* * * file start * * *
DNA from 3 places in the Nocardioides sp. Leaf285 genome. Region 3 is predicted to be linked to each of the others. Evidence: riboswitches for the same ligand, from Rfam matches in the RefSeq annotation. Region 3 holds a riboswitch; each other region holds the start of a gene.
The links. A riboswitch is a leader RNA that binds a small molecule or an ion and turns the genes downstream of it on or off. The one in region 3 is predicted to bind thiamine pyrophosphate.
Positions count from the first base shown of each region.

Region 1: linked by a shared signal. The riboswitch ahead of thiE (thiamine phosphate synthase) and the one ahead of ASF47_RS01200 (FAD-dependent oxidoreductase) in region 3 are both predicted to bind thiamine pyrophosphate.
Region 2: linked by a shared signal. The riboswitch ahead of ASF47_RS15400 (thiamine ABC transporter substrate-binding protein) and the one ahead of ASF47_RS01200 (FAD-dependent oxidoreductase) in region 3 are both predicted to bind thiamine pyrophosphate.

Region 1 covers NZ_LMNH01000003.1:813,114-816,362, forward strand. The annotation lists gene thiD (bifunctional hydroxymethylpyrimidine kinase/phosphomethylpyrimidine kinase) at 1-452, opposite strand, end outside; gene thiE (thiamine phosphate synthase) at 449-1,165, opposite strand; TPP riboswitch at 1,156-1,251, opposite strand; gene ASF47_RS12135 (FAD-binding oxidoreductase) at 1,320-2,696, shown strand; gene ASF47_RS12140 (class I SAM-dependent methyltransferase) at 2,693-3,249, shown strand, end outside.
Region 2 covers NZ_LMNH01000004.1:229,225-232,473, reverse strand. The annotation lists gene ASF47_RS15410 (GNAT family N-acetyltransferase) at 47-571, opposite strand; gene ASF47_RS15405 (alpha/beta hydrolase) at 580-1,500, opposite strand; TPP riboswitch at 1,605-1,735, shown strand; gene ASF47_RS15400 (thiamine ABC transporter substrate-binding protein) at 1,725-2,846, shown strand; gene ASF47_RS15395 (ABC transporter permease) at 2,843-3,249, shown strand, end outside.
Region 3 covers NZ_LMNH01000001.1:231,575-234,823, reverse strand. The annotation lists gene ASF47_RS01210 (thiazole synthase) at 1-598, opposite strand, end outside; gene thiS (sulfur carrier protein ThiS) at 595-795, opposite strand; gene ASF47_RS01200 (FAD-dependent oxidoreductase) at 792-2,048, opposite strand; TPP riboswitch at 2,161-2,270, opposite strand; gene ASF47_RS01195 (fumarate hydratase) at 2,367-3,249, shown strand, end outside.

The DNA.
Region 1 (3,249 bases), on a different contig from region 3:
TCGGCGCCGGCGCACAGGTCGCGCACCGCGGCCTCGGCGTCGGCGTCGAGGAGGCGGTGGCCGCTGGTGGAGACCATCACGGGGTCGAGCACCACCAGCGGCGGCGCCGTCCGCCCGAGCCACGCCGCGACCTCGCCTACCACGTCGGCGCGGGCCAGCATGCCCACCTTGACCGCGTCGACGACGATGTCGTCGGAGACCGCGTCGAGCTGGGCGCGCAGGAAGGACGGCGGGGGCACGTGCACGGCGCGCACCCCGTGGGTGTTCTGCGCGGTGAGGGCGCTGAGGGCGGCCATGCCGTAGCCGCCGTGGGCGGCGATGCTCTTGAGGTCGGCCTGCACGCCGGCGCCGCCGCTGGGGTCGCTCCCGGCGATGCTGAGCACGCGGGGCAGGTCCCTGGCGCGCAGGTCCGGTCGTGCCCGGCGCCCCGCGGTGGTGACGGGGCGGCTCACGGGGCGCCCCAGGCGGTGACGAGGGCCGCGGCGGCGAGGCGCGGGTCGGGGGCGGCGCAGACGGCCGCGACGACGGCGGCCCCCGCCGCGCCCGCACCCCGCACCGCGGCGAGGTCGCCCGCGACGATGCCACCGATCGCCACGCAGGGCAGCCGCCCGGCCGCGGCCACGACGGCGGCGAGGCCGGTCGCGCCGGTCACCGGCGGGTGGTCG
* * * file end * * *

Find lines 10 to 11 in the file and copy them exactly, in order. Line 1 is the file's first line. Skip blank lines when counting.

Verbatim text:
Region 1 (3,249 bases), on a different contig from region 3:
TCGGCGCCGGCGCACAGGTCGCGCACCGCGGCCTCGGCGTCGGCGTCGAGGAGGCGGTGGCCGCTGGTGGAGACCATCACGGGGTCGAGCACCACCAGCGGCGGCGCCGTCCGCCCGAGCCACGCCGCGACCTCGCCTACCACGTCGGCGCGGGCCAGCATGCCCACCTTGACCGCGTCGACGACGATGTCGTCGGAGACCGCGTCGAGCTGGGCGCGCAGGAAGGACGGCGGGGGCACGTGCACGGCGCGCACCCCGTGGGTGTTCTGCGCGGTGAGGGCGCTGAGGGCGGCCATGCCGTAGCCGCCGTGGGCGGCGATGCTCTTGAGGTCGGCCTGCACGCCGGCGCCGCCGCTGGGGTCGCTCCCGGCGATGCTGAGCACGCGGGGCAGGTCCCTGGCGCGCAGGTCCGGTCGTGCCCGGCGCCCCGCGGTGGTGACGGGGCGGCTCACGGGGCGCCCCAGGCGGTGACGAGGGCCGCGGCGGCGAGGCGCGGGTCGGGGGCGGCGCAGACGGCCGCGACGACGGCGGCCCCCGCCGCGCCCGCACCCCGCACCGCGGCGAGGTCGCCCGCGACGATGCCACCGATCGCCACGCAGGGCAGCCGCCCGGCCGCGGCCACGACGGCGGCGAGGCCGGTCGCGCCGGTCACCGGCGGGTGGTCG